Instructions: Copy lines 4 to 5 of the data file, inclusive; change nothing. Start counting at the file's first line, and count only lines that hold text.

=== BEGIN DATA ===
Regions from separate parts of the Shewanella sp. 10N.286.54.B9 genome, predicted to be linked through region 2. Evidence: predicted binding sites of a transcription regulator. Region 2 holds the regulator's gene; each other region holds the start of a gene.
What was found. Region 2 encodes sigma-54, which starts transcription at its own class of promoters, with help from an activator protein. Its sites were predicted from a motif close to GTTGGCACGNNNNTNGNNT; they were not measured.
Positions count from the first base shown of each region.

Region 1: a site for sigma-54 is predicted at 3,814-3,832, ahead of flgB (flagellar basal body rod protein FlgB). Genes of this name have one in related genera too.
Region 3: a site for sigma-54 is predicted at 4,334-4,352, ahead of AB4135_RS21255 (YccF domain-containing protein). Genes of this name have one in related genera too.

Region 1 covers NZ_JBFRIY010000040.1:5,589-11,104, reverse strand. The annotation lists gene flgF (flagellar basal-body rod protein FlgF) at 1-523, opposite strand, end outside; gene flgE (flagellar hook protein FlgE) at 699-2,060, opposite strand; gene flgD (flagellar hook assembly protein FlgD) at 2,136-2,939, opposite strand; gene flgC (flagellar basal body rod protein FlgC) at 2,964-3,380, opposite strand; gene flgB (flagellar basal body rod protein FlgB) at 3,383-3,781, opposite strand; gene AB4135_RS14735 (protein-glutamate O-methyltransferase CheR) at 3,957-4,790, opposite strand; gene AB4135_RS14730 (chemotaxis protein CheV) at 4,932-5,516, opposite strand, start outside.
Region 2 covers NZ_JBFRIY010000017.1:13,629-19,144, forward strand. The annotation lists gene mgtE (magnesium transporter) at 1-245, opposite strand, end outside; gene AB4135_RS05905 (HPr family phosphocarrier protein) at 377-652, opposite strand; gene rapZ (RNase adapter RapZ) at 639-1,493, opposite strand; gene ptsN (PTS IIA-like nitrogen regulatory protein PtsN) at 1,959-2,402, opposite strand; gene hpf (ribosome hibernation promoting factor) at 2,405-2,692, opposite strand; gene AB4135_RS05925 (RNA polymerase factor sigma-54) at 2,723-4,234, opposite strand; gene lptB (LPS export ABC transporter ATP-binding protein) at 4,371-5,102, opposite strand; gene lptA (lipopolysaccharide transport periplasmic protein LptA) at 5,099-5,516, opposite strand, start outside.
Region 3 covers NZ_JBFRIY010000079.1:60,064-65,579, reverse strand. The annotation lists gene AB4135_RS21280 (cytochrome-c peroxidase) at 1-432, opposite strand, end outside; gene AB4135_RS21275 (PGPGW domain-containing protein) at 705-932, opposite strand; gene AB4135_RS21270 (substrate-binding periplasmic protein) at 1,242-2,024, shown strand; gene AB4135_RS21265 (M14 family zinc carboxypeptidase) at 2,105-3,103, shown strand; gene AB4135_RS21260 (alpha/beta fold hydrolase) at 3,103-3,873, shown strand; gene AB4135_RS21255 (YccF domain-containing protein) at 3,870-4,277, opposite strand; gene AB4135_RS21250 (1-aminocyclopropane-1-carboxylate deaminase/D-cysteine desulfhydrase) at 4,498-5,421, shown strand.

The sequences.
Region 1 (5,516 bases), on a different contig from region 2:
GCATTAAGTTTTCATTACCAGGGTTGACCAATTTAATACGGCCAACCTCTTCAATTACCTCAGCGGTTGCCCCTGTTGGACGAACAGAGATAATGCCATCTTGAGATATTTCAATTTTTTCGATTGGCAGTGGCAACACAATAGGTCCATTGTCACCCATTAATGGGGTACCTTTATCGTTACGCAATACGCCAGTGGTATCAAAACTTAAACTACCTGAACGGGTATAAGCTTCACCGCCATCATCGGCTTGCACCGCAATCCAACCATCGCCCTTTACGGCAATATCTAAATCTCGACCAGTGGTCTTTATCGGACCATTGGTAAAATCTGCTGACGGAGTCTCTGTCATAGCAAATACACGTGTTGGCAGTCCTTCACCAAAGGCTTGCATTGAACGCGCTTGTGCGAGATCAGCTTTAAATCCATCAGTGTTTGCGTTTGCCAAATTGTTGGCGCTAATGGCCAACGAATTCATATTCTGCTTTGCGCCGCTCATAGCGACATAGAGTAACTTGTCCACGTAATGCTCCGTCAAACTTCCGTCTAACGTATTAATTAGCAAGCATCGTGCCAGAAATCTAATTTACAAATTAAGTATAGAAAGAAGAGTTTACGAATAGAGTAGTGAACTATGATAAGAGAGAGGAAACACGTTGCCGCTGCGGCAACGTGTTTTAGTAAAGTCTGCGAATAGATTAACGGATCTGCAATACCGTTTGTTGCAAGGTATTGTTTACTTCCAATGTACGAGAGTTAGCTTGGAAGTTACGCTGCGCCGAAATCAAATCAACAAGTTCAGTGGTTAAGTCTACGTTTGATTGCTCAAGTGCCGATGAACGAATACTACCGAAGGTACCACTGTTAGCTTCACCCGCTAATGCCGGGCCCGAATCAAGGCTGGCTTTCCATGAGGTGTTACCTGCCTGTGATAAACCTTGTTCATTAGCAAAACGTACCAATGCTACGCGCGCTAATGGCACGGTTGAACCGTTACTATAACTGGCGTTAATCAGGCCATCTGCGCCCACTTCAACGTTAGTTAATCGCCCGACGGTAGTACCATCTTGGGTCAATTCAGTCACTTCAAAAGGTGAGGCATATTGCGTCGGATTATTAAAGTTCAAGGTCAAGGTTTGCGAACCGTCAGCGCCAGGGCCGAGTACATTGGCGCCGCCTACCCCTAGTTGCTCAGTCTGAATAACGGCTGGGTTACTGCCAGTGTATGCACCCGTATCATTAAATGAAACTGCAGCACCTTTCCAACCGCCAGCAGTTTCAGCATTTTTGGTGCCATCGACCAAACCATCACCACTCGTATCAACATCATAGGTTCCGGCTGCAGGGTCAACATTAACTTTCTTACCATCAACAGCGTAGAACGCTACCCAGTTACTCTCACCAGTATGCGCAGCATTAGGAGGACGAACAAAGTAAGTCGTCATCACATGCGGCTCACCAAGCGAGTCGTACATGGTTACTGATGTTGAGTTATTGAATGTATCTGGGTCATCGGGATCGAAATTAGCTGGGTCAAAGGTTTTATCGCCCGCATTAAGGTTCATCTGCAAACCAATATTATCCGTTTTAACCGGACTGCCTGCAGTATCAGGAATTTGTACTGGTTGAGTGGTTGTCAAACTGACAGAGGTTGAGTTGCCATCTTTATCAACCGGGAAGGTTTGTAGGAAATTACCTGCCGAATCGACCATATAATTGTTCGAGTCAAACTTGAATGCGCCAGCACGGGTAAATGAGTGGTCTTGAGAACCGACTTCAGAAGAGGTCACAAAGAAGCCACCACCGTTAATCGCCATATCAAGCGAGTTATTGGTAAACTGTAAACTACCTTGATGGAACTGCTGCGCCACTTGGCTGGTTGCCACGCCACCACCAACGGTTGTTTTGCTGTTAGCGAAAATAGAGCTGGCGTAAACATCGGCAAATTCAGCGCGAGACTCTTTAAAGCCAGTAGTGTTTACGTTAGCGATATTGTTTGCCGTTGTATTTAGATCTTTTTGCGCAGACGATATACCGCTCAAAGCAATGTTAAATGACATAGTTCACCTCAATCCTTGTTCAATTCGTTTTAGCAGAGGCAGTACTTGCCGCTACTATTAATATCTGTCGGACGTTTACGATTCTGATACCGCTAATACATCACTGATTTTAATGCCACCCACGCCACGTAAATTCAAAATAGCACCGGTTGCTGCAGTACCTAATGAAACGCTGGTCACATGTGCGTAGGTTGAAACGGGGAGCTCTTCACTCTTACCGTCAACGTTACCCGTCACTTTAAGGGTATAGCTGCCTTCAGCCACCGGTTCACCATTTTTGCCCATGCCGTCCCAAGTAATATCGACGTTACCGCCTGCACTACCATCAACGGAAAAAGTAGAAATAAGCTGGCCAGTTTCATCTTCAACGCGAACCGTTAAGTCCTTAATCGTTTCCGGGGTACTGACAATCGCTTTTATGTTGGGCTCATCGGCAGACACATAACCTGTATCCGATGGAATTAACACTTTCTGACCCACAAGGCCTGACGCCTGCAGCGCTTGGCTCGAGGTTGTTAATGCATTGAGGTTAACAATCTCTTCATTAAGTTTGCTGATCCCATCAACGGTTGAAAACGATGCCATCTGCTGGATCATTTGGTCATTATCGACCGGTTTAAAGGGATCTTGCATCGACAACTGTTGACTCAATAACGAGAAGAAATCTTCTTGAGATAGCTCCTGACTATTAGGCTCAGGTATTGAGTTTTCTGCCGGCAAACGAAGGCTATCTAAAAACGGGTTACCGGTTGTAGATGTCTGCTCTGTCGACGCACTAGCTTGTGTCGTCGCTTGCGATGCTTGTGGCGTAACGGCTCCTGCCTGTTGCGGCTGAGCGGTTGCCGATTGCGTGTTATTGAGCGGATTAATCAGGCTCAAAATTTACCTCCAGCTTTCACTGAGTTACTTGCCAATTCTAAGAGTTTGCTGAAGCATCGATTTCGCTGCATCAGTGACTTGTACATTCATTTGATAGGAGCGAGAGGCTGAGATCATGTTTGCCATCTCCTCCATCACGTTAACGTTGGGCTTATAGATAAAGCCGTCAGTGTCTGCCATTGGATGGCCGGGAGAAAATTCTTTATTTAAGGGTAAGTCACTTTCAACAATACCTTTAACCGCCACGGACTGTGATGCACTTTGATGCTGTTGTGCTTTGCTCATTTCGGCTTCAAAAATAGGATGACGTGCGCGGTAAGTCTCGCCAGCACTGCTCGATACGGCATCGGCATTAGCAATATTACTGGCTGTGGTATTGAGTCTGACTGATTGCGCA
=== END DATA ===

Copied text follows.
Region 1: a site for sigma-54 is predicted at 3,814-3,832, ahead of flgB (flagellar basal body rod protein FlgB). Genes of this name have one in related genera too.
Region 3: a site for sigma-54 is predicted at 4,334-4,352, ahead of AB4135_RS21255 (YccF domain-containing protein). Genes of this name have one in related genera too.